Miscellaneous Web Development

Walking array the PHP way, A look into array_walk()

If you’ve been developing with PHP for a while, you’ve probably come across this situation in the past:

foreach ($somearray as &$element) {
$element = some_function($element);

It’s a common sight: taking an array and running (well, walking) its elements through a particular function. Luckily, PHP provides a simple yet powerful function to overcome this: array_walk().

Using array walk is simple. It takes two arguments, an array of data and a callback function to pass the array to. It examines the array and calls the callback function with each element of the array, allowing you to run the entire array through the function without extracting the array yourself. Consider this:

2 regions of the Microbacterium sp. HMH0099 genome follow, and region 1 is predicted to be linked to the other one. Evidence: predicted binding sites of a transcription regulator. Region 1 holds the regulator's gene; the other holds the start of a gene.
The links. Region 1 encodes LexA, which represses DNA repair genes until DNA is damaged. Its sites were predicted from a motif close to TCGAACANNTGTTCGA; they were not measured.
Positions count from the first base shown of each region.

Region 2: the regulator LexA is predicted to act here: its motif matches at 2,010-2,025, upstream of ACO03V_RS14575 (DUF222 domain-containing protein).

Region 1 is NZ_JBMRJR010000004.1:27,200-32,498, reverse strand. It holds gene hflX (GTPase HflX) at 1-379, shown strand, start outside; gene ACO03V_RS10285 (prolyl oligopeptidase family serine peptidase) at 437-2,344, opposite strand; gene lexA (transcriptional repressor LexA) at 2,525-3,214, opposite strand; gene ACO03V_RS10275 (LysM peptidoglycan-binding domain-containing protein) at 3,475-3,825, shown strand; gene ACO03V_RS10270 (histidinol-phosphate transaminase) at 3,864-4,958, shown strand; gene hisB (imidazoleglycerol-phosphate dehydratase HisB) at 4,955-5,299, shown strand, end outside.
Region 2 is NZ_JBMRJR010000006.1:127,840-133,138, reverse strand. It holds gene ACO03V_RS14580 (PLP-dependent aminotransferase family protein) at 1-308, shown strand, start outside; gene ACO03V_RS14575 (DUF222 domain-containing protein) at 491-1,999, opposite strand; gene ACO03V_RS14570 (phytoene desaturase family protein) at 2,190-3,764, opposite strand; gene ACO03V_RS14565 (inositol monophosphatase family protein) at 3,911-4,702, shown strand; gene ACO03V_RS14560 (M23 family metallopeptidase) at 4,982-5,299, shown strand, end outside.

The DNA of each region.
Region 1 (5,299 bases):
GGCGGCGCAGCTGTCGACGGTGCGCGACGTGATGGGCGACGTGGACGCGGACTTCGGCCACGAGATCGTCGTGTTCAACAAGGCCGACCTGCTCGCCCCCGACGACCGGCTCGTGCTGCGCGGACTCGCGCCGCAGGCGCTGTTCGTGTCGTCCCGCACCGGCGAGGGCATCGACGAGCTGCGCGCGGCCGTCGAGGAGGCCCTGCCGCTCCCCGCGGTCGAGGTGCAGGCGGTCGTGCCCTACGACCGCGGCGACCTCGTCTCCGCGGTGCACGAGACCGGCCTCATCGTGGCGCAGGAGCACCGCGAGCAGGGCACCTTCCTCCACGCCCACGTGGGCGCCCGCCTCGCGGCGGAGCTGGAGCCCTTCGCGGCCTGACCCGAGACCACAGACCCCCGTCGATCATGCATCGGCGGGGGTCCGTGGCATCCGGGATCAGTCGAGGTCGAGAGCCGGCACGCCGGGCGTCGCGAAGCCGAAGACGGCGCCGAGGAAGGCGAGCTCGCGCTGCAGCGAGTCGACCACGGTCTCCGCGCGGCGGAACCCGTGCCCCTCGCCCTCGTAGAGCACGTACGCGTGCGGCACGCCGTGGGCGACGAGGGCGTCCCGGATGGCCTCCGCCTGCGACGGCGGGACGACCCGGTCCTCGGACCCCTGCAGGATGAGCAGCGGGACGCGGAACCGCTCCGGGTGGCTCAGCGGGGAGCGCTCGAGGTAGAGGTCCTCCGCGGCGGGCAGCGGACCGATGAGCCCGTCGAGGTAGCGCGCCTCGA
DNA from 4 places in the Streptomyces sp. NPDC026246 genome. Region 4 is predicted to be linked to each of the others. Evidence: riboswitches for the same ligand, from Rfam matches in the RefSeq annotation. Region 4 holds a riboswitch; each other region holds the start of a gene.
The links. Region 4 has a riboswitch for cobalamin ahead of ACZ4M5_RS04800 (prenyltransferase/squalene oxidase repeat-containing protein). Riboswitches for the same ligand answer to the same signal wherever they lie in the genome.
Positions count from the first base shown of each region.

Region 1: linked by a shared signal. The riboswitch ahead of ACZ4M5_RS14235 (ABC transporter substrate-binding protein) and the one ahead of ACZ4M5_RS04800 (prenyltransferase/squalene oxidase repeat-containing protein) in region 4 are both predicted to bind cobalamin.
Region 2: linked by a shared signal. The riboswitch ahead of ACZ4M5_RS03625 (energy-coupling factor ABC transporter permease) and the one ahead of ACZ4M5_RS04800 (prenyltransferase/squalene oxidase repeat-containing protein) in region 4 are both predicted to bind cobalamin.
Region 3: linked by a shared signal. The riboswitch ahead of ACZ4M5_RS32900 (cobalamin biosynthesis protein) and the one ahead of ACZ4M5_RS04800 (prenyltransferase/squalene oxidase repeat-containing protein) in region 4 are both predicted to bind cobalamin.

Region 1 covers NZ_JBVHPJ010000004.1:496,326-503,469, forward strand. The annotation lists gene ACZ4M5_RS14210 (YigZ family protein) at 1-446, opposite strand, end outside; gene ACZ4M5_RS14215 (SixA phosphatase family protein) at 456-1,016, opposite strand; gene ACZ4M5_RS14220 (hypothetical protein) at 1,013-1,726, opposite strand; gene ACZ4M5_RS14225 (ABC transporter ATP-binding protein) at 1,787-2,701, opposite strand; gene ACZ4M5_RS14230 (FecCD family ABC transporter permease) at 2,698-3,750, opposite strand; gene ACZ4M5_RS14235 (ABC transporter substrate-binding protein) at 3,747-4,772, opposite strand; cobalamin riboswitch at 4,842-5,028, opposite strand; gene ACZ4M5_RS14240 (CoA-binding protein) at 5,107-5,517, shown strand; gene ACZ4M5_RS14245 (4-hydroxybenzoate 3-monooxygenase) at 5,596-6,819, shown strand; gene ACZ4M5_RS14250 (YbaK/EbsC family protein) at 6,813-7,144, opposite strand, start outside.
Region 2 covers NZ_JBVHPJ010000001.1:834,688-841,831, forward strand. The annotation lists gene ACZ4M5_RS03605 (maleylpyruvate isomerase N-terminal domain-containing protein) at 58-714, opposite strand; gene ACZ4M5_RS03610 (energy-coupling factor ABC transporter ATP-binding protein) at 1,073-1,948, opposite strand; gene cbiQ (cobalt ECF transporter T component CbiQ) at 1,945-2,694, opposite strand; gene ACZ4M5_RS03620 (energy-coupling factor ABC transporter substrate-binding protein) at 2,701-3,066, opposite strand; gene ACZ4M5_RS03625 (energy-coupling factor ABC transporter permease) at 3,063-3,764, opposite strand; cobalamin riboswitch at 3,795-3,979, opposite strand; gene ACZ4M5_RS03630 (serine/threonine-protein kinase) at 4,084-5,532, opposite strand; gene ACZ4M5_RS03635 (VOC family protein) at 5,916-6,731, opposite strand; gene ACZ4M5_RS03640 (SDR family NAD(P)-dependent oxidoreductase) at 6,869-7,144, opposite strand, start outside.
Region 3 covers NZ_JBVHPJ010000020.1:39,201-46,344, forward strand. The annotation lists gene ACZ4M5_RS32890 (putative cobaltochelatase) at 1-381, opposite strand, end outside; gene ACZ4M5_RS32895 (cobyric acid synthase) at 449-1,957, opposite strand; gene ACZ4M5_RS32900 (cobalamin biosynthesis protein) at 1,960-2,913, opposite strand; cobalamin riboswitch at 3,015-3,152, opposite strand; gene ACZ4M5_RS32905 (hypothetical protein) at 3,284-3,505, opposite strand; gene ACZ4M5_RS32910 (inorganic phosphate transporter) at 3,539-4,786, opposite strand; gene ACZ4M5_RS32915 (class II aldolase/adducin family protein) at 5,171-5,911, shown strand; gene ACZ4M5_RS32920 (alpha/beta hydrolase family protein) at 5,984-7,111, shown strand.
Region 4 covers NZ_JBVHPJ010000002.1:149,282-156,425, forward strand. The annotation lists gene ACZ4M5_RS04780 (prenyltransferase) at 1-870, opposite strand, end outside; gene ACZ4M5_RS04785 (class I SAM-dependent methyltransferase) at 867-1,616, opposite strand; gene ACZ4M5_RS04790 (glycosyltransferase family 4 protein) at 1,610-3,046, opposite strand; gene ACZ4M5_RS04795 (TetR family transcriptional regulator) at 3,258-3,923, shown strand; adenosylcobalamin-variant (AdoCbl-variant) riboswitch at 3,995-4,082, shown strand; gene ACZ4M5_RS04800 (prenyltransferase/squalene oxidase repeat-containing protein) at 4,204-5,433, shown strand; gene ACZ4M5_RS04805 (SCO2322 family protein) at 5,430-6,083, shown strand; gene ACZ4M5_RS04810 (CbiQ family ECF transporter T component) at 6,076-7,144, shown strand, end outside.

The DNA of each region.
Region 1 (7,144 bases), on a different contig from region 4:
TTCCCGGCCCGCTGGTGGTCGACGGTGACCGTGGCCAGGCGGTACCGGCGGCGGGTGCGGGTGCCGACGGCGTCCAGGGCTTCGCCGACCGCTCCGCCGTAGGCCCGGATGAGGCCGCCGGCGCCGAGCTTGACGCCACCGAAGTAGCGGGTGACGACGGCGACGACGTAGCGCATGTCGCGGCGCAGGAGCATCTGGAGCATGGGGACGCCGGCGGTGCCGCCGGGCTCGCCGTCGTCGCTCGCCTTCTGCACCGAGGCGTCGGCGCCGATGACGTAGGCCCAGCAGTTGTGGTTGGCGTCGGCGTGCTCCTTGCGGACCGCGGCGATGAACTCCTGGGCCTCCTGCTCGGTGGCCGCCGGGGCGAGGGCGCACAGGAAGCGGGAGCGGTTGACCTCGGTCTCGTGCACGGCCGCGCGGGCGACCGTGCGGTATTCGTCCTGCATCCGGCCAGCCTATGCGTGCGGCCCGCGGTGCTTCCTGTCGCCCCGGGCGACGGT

function some_function(&$element, $key) {
return $element + 1;

// This:
foreach ($somearray as $key=>&$element) $element = some_function($element, $key);

// becomes this:
array_walk($somearray, “some_function”);

It’s cleaner, faster and more effective. It also gives your callback function more information than you might usually provide. The callback parameter can be any : “function_name”, array(‘Class_name’, ‘method_name’) or even array($object, ‘method_name’) (where $object can be $this as needed).

The syntax is very simple:

array_walk (array &$array, callback $callback[, mixed $userdata]);

The first parameter is the array that you want to run through the function. The second is the callback – for a function, class method or object method. The third allows you to pass a third parameter to the callback function from within the current context. This can be anything at all, and along with the array element and its key/index, will be passed directly to the function without modification.